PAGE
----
Using standardised measures to evaluate behaviour change in young people

Emma Belton discusses the use of standardised measures to evaluate the impact of a programme for young people with harmful sexual behaviour

Teenage boy writing and smilingTraditionally, adult sex offender programmes use a wide array of standardised measures, pre and post programme, to assess change. But it can still be difficult to get enough data to analyse the effectiveness of the programme.

I’m sharing my experience of using standardised measures in a programme for young people with harmful sexual behaviour (HSB), discussing the challenges we faced when evaluating the programme and possible solutions we’ve identified for the future.

Turn the Page

I evaluated our Turn the Page manualised treatment programme, looking at how it works with young males without a learning difficulty, who are aged 12-18, and have engaged in harmful sexual behaviour (HSB).

The evaluation had qualitative and quantitative elements and included standardised measures at the start and end of the programme.

We used some core measures with all participants, but tailored, abuse-focused measures were also used if a young man had displayed HSB towards a younger child or a peer.

This part of the evaluation proved challenging to implement and evaluation data was lost at each stage of the programme.

It took over 4 years to get enough cases for analysis – and it’s helpful to look at 4 major factors that explain this.

1. No consent

Over a quarter (28%) of young people who started the programme didn’t consent to taking part in the evaluation. We know nothing about what changed for them.

Practitioners told us that the start of the programme could be difficult for young people and their parents/carers. Some felt there was too much going on and didn’t want to get involved in additional things like evaluation. They were also concerned about the nature of questions and who would see their questionnaire responses.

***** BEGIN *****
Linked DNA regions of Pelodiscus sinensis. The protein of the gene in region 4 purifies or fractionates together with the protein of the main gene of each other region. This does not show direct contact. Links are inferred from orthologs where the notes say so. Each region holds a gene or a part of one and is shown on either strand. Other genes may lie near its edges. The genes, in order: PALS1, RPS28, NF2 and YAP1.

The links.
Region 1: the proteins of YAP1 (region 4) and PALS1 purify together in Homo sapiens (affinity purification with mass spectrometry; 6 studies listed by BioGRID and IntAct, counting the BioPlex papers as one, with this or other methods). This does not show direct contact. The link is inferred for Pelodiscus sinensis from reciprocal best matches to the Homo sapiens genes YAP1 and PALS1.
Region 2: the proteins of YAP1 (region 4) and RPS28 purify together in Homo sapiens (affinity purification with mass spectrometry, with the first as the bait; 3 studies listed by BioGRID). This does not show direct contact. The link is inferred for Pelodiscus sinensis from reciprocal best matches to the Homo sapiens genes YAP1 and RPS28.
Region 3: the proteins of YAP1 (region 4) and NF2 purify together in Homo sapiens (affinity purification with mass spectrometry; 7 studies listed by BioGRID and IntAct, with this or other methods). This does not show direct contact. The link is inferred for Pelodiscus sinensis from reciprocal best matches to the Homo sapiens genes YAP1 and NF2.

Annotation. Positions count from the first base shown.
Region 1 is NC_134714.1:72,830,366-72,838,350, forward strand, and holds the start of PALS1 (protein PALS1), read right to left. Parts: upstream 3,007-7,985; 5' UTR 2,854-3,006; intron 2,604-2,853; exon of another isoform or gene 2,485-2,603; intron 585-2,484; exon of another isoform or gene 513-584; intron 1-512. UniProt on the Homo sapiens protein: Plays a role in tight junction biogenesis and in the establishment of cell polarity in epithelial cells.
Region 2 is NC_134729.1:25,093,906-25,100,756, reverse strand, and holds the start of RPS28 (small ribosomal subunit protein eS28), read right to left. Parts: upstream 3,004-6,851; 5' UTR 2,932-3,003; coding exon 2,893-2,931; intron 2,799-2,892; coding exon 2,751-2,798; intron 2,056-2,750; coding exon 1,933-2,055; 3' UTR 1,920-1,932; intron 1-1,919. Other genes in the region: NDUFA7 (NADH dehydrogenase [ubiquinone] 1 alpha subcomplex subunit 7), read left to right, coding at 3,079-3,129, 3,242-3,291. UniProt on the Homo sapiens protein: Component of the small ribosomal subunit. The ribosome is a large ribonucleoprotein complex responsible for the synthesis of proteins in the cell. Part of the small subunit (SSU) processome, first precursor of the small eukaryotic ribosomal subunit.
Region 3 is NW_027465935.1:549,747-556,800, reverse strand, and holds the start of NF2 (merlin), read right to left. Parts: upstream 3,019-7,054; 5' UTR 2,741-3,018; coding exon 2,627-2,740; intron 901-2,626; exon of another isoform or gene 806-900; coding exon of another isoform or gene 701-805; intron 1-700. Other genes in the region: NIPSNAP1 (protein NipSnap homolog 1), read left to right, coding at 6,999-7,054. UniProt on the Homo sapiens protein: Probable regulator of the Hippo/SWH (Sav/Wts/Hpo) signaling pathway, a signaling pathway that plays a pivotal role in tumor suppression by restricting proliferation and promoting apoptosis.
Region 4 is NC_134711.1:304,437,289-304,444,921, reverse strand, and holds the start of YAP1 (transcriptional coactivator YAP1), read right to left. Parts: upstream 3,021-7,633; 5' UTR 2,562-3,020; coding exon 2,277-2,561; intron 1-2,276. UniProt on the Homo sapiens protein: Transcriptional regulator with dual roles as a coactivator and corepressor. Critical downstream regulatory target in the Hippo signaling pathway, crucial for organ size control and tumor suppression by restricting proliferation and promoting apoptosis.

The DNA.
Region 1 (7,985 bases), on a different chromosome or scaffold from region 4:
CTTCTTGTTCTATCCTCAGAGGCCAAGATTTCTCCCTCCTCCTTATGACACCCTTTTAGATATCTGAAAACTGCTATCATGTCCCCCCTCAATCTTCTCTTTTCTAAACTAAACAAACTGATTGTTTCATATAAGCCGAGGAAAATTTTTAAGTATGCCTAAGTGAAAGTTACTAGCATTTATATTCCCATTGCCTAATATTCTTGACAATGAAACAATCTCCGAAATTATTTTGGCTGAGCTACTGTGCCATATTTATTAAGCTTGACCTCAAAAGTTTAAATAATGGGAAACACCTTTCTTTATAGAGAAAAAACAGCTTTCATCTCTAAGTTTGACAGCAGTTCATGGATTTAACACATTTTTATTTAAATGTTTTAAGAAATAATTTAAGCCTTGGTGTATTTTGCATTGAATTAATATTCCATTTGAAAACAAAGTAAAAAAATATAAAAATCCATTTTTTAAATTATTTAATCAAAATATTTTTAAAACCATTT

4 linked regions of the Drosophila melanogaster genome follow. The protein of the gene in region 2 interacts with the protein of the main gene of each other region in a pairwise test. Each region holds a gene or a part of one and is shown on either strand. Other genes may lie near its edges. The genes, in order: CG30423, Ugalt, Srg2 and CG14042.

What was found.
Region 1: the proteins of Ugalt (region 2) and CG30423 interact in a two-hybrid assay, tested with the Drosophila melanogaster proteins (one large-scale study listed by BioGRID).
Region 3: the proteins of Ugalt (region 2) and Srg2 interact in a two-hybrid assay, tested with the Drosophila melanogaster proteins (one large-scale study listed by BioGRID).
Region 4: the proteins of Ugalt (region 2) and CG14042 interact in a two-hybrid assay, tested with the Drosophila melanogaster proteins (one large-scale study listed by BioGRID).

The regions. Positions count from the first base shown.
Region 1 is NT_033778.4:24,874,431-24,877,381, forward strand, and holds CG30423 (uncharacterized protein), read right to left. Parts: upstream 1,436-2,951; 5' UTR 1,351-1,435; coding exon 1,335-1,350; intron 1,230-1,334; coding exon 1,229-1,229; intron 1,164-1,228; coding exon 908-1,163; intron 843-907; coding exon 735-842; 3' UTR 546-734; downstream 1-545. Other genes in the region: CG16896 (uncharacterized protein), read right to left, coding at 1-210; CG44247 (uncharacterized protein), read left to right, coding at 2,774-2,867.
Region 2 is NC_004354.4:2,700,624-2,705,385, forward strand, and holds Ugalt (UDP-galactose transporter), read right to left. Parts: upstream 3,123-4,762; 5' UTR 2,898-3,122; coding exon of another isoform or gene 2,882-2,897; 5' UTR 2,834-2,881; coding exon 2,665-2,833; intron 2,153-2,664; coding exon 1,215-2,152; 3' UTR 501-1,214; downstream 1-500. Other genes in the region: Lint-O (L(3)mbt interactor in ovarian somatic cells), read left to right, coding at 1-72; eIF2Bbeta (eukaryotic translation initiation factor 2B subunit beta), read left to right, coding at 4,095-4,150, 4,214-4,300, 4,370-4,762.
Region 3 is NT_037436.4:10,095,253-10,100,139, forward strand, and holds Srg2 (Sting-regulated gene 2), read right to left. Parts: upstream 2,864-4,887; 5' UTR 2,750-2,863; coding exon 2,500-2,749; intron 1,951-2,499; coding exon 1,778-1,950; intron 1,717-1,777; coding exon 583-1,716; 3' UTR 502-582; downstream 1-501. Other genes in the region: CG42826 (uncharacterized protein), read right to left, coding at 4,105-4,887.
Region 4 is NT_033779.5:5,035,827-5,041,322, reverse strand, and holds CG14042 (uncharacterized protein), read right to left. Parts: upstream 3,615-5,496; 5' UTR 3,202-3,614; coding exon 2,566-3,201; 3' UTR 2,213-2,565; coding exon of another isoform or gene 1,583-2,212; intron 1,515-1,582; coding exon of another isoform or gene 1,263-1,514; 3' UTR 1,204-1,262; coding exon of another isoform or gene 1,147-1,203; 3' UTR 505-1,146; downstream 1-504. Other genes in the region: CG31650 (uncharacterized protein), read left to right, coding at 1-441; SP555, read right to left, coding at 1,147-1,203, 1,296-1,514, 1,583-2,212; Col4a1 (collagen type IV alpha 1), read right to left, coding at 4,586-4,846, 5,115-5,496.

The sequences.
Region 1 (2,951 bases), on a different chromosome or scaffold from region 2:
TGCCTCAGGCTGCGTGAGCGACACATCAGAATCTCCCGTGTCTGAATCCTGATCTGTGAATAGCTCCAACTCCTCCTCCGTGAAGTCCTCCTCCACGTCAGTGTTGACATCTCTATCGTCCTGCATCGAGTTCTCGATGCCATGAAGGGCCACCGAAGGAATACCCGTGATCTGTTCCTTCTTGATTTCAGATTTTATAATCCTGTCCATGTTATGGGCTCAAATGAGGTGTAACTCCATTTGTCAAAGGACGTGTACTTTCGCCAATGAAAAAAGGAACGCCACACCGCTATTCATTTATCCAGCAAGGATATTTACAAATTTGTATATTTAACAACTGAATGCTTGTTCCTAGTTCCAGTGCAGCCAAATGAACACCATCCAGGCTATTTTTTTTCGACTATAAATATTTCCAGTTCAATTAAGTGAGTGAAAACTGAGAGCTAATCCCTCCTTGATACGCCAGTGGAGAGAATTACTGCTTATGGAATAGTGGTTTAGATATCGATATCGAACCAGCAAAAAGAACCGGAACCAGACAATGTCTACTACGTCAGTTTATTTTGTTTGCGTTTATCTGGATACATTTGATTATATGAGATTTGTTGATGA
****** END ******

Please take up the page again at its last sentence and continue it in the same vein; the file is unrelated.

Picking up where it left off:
In teams where the most people chose to participate in the evaluation, practitioners talked through any concerns with families, giving them time to think about taking part.

These practitioners also talked enthusiastically about the evaluation with the young people and their families, explaining it wasn’t difficult and would help to improve the service.

2. Programme attrition

Just over a quarter (27%) of young people dropped out of the programme before completion. We couldn’t collect any end of programme data from these cases.

An evaluator can’t control how many people complete the programme. But collecting data about when and why people drop out, helps the people developing and delivering the service to work out ways to reduce attrition rates.

3. Matching pre and post programme measures

Even when young people completed the programme, the end of programme measures were not always available for analysis.

Sometimes, the young person didn’t repeat the measures, not wanting to fill them out again, or practitioners forgot to re-administer them.